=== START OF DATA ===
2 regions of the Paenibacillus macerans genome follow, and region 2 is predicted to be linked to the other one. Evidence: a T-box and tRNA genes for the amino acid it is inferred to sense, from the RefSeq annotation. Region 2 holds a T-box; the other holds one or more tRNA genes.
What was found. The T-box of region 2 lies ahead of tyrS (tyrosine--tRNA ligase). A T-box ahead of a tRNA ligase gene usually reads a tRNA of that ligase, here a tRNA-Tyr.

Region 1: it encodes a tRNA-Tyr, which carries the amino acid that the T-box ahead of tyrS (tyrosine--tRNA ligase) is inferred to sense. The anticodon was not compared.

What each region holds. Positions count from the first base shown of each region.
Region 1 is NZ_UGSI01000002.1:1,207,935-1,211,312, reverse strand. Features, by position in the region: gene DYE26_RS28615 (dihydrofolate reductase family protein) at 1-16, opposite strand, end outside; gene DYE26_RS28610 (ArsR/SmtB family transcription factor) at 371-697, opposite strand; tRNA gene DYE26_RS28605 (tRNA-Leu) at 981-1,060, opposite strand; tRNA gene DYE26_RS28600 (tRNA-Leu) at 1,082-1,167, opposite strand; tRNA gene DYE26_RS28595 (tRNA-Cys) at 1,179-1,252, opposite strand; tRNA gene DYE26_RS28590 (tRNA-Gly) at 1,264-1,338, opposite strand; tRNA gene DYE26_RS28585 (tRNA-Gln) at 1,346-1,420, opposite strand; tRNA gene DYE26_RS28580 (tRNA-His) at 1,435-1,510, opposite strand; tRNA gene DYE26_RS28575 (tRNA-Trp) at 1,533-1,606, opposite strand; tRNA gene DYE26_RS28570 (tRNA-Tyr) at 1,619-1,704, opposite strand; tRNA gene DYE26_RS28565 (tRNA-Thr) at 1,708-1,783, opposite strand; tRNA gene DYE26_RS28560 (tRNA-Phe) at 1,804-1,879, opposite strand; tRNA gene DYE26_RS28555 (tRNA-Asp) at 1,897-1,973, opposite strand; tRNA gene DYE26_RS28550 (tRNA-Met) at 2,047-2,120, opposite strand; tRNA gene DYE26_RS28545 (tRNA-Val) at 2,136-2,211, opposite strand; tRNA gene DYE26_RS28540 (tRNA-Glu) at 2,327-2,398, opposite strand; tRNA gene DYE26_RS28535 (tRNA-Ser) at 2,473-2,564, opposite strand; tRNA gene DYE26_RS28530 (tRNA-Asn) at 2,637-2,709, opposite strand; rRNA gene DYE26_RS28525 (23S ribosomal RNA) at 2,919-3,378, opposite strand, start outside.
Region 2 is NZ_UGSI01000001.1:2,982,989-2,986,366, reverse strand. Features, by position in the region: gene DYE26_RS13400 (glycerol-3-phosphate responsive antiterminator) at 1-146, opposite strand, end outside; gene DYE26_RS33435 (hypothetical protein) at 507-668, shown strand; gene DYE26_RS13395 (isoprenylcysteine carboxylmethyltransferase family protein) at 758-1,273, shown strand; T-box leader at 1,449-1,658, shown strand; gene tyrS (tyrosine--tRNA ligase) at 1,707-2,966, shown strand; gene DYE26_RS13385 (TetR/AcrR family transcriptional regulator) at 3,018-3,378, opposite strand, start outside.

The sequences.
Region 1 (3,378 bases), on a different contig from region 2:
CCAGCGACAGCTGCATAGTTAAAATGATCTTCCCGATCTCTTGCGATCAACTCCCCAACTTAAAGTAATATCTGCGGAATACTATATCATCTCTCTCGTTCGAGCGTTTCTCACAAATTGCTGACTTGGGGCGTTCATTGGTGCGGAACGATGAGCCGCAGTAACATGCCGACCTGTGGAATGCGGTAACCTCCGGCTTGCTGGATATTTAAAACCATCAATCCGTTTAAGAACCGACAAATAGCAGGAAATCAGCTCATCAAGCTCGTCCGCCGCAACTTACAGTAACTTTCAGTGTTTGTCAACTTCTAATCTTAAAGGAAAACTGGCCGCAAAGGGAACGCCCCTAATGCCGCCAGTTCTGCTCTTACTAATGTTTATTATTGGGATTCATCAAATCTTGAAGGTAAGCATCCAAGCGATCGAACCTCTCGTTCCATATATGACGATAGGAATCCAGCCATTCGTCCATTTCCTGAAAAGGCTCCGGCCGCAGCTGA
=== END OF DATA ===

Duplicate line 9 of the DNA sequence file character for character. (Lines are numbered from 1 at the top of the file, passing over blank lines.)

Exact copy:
CCAGCGACAGCTGCATAGTTAAAATGATCTTCCCGATCTCTTGCGATCAACTCCCCAACTTAAAGTAATATCTGCGGAATACTATATCATCTCTCTCGTTCGAGCGTTTCTCACAAATTGCTGACTTGGGGCGTTCATTGGTGCGGAACGATGAGCCGCAGTAACATGCCGACCTGTGGAATGCGGTAACCTCCGGCTTGCTGGATATTTAAAACCATCAATCCGTTTAAGAACCGACAAATAGCAGGAAATCAGCTCATCAAGCTCGTCCGCCGCAACTTACAGTAACTTTCAGTGTTTGTCAACTTCTAATCTTAAAGGAAAACTGGCCGCAAAGGGAACGCCCCTAATGCCGCCAGTTCTGCTCTTACTAATGTTTATTATTGGGATTCATCAAATCTTGAAGGTAAGCATCCAAGCGATCGAACCTCTCGTTCCATATATGACGATAGGAATCCAGCCATTCGTCCATTTCCTGAAAAGGCTCCGGCCGCAGCTGA